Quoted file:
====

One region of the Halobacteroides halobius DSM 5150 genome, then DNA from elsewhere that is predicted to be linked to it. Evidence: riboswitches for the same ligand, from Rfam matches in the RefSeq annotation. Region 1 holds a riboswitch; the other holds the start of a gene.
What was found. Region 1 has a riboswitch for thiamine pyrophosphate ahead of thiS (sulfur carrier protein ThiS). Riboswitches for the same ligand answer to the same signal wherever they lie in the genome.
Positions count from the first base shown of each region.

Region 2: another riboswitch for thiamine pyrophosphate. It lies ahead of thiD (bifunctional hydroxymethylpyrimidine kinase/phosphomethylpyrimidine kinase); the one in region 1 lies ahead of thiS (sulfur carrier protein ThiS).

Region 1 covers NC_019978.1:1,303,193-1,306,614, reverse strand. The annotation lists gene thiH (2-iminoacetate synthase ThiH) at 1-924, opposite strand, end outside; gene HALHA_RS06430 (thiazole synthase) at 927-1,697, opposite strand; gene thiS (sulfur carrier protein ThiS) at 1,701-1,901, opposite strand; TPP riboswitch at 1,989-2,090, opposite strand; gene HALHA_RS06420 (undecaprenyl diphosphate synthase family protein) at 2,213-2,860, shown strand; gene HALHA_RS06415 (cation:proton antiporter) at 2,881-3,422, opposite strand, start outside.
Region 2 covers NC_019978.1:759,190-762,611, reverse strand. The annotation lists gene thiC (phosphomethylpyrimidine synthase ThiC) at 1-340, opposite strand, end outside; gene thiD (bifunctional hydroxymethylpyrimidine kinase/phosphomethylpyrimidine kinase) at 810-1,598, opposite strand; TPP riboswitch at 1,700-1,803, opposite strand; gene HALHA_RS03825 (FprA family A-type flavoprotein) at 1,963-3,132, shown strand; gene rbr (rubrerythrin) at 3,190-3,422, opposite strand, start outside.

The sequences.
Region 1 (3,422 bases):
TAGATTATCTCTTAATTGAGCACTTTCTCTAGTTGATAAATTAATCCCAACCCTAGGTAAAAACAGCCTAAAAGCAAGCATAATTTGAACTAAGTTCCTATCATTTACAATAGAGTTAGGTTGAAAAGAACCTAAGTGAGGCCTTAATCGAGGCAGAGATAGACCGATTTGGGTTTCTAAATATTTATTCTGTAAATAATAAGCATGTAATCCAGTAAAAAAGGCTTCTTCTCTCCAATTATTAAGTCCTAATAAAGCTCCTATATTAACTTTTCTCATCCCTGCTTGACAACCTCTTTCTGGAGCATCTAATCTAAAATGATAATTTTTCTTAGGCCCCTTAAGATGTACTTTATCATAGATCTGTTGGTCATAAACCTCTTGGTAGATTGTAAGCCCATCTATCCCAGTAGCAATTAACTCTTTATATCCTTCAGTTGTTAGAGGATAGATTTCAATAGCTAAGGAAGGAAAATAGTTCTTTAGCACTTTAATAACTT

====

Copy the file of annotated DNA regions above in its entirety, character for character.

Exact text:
One region of the Halobacteroides halobius DSM 5150 genome, then DNA from elsewhere that is predicted to be linked to it. Evidence: riboswitches for the same ligand, from Rfam matches in the RefSeq annotation. Region 1 holds a riboswitch; the other holds the start of a gene.
What was found. Region 1 has a riboswitch for thiamine pyrophosphate ahead of thiS (sulfur carrier protein ThiS). Riboswitches for the same ligand answer to the same signal wherever they lie in the genome.
Positions count from the first base shown of each region.

Region 2: another riboswitch for thiamine pyrophosphate. It lies ahead of thiD (bifunctional hydroxymethylpyrimidine kinase/phosphomethylpyrimidine kinase); the one in region 1 lies ahead of thiS (sulfur carrier protein ThiS).

Region 1 covers NC_019978.1:1,303,193-1,306,614, reverse strand. The annotation lists gene thiH (2-iminoacetate synthase ThiH) at 1-924, opposite strand, end outside; gene HALHA_RS06430 (thiazole synthase) at 927-1,697, opposite strand; gene thiS (sulfur carrier protein ThiS) at 1,701-1,901, opposite strand; TPP riboswitch at 1,989-2,090, opposite strand; gene HALHA_RS06420 (undecaprenyl diphosphate synthase family protein) at 2,213-2,860, shown strand; gene HALHA_RS06415 (cation:proton antiporter) at 2,881-3,422, opposite strand, start outside.
Region 2 covers NC_019978.1:759,190-762,611, reverse strand. The annotation lists gene thiC (phosphomethylpyrimidine synthase ThiC) at 1-340, opposite strand, end outside; gene thiD (bifunctional hydroxymethylpyrimidine kinase/phosphomethylpyrimidine kinase) at 810-1,598, opposite strand; TPP riboswitch at 1,700-1,803, opposite strand; gene HALHA_RS03825 (FprA family A-type flavoprotein) at 1,963-3,132, shown strand; gene rbr (rubrerythrin) at 3,190-3,422, opposite strand, start outside.

The sequences.
Region 1 (3,422 bases):
TAGATTATCTCTTAATTGAGCACTTTCTCTAGTTGATAAATTAATCCCAACCCTAGGTAAAAACAGCCTAAAAGCAAGCATAATTTGAACTAAGTTCCTATCATTTACAATAGAGTTAGGTTGAAAAGAACCTAAGTGAGGCCTTAATCGAGGCAGAGATAGACCGATTTGGGTTTCTAAATATTTATTCTGTAAATAATAAGCATGTAATCCAGTAAAAAAGGCTTCTTCTCTCCAATTATTAAGTCCTAATAAAGCTCCTATATTAACTTTTCTCATCCCTGCTTGACAACCTCTTTCTGGAGCATCTAATCTAAAATGATAATTTTTCTTAGGCCCCTTAAGATGTACTTTATCATAGATCTGTTGGTCATAAACCTCTTGGTAGATTGTAAGCCCATCTATCCCAGTAGCAATTAACTCTTTATATCCTTCAGTTGTTAGAGGATAGATTTCAATAGCTAAGGAAGGAAAATAGTTCTTTAGCACTTTAATAACTT